This is one bottle that seemed to change a lot over time, because in later pours I got a distinct note of root beer. It's as though that heavy vanilla finally married with the other spices, the cinnamon and anise, to the final flavor that had me thinking of root beer. It was followed by a light note of black pepper spice, seemingly rounding it out.

While I nabbed this bottle because of its age (as well as the fact that I have a hard time passing up Knob Creek picks), ultimately, regardless of the age, this was a delicious bourbon. Once opened, I found myself repeatedly going back to the well on this one, and it was over with before I knew it.

Grade: A

Saturday, December 7, 2019

Blanton's Binny's Single Barrel Select Kentucky Straight Bourbon - Barrel No. 067

- $60
- 93 Proof
- Barrel No. 067
- Kentucky

I bought this bottle just about a year ago, at a time when hype over Blanton's store picks was incredibly high (perhaps it still is, but since the demise of the Facebook secondary market, I really don't have my fingers on the pulse of such things).  I held onto it for quite a while until I put together a lineup of six different iterations of Blanton's.

Compared to its cousins, which included two Straight From the Barrels, a gold, a red, a black and another store pick, this one was easily one of the favorites. The only one that got as many top votes was the Blanton's Gold. It was unanimous, however, that Binny's had picked a great barrel with this one.

The nose on this had the traditional Batch #2 notes, with heavy doses of toffee and caramel leading the way. It also had a nice cinnamon flavor, and even a bit of black pepper. On top of that, though, what stood out with this one was a very familiar smell of cherry pie. I got notes not only of cherry, but also the warm, bready crust and a light, sugary sweetness.

As to the flavor, I feel like I could almost just say, "See notes above." The flavor really matched the nose, with caramel and brown sugar leading the way. It was rich and sweet up front, followed by a nice, light cinnamon finish.

It also had a nice vanilla undercurrent that at times had me thinking of candy corn, but not quite as sugary. That sweet vanilla was balanced out by the light peppery note on the back end.

But best of all, that cherry pie note from the nose was also present in the flavor, and it was delicious! Those baked cherry notes and pie crust flavors worked incredibly well with everything else that was going on in this whiskey, and it really made this an enjoyable dessert whiskey without getting too sweet.

While I really enjoyed the Blanton's tasting and will likely never do something quite like that again, I feel like I should have opened this one much sooner. This was a fantastic bourbon, and it was different from most other Blanton's I've had but in a delicious way! While I wished I had opened it sooner, I'm now sorry that it's gone.

Grade: A+

Tuesday, December 3, 2019

High West Yippee Ki-Yay Blended Rye Finished in Vermouth and Syrah Barrels - Batch No. 19C27

- $75
- 92 Proof
- Blend of 2 to 16 year whiskeys
- Batch No. 19C27
- Utah/Kentucky/Indiana

Who loves free whiskey?!? I know I’ve asked this question at the start of reviews in the past, but it really is one my most favoritest things in life! For my 40th birthday, a good friend of mine bought me this bottle of Yipee Ki-Yay. He’s in California, so he purchased it online through Binny’s, and I just got a text message to go pick up my bottle. Kind of nice walking into a liquor store, having them hand you a bottle of whiskey, and then just walking out!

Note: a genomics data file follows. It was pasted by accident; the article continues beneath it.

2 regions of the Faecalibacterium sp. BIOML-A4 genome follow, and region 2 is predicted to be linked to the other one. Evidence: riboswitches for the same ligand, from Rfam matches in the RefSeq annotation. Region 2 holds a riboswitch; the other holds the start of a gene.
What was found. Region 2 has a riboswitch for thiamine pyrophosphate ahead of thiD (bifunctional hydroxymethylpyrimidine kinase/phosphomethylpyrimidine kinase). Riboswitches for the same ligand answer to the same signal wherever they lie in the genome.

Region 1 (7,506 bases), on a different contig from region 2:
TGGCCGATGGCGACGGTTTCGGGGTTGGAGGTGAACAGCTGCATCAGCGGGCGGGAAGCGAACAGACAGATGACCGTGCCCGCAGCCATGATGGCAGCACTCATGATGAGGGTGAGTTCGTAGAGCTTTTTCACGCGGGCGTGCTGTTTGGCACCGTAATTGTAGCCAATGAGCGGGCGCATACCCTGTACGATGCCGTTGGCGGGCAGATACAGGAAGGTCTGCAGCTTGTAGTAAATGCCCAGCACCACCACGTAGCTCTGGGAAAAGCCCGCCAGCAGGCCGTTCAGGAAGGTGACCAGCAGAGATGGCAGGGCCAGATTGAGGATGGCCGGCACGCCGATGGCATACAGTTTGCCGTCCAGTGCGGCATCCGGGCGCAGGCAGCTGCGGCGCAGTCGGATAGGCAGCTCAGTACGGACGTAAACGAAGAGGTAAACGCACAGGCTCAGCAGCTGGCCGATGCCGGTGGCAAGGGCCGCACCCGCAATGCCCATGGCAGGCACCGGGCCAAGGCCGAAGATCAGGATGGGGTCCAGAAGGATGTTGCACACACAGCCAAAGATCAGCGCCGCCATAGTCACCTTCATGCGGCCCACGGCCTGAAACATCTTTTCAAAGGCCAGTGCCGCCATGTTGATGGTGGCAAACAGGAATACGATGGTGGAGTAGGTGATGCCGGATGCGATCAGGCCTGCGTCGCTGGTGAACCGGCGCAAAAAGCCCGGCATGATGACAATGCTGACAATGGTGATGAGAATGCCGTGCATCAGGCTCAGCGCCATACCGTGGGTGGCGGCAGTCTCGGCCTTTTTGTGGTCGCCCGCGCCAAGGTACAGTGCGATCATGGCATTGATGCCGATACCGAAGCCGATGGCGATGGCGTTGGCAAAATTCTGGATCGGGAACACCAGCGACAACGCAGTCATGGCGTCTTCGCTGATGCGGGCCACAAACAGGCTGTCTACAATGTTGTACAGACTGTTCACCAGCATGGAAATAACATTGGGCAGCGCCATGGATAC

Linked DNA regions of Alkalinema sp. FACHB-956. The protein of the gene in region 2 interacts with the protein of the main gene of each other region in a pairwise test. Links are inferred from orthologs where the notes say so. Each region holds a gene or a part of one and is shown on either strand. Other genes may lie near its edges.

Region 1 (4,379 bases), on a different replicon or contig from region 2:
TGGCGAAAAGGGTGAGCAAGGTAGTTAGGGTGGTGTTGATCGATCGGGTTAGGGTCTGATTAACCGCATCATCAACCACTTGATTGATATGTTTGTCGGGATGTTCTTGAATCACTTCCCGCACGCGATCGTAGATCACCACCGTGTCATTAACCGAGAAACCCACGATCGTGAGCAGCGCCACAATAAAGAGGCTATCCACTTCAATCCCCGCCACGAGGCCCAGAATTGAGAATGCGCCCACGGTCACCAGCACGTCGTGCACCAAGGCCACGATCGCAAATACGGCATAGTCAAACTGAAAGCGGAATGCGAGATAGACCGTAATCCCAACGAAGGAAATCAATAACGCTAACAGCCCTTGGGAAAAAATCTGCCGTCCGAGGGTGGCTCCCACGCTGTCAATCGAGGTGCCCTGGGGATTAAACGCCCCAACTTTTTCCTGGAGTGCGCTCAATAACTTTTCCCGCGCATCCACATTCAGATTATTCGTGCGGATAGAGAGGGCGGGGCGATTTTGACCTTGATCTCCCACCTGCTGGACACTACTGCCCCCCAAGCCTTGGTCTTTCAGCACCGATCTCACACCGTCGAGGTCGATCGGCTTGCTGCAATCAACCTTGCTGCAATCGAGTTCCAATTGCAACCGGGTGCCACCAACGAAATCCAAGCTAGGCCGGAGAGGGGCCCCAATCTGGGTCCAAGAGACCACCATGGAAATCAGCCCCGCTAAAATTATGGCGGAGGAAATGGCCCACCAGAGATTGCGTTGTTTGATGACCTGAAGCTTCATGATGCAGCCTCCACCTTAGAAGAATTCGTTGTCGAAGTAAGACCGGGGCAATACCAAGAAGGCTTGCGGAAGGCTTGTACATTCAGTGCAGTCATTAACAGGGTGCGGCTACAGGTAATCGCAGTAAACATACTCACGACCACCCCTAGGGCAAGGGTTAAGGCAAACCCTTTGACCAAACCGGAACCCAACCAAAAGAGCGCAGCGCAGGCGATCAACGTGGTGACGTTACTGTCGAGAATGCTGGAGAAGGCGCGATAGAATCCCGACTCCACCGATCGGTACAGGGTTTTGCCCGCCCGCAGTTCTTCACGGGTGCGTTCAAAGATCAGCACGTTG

For reference purposes, per High West's website, this is a blend of straight rye whiskeys aged from 2 to 16 years, as follows (though the ratios are a secret): 95% rye, 5% barley malt from MGP; 53% rye, 37% corn, 10% barley from Barton; and 80% Rye, 20% malted rye from High West Distillery.

I’ve reviewed this whiskey before, here, but that was over 3 ½ years ago, and it was Batch No. 1. I didn’t go back and look at that post until I finished this bottle (didn’t want to be influenced by it), but I did have a recollection of not being too fond of it when I tried it back then. I remembered the vermouth influence being not to my liking and that the whiskey was very sweet. I was curious as to how my impressions may have changed, or how the whiskey may have changed, over time.

On the nose I got a sort of blend of pepper, cinnamon and cherry. I’m sure the cherry came from the Syrah barrels. The nose was very strong—I could smell it from a couple feet away. I also got something with a bit of bite to it, like a strong anise note, stronger than I would have preferred.

The first thing I noticed when I poured my glass was the distinct red hue. For what it was worth, it looked really good. On the first sip, the first thing I noticed was a bright, but lightly bitter raspberry flavor. It was reminiscent of the sherry notes I’d pick up from sherried Scotches. Along with that bright raspberry note, however, was a sort of metallic note. I couldn’t quite place what it was, but it was kind of like that tin can flavor that tends to seep into canned foods. This was a bit off-putting.

The back end had that pepper spice I got from the nose, which was really enjoyable with the bright fruit notes. I also got a sort of cloves flavor that at times seemed to go between notes of cinnamon and notes of anise or black licorice.

It was not as sweet as I had remembered it being. That was the one thing that I recalled from the last time I had this whiskey, and it just wasn’t much of an issue this time around. Rather, I got a more dry quality from this. Part way through the bottle I was picking up notes of unsweetened peach tea. It had that sort of herbal or earthy flavor of the tea, along with the unsweetened fruit notes, almost like it was the “essence” of peach as some flavored waters might describe it.

I certainly think I like this better than I did the last time, though my grade, looking back now, is only slightly higher than the grade I gave to Batch No. 1. Perhaps I liked it more the first time than I realized, or perhaps I just don’t like this as much as I initially thought this time around. Either way, it’s a decent whiskey, but I’ll continue to lean toward other High West offerings.

Grade: B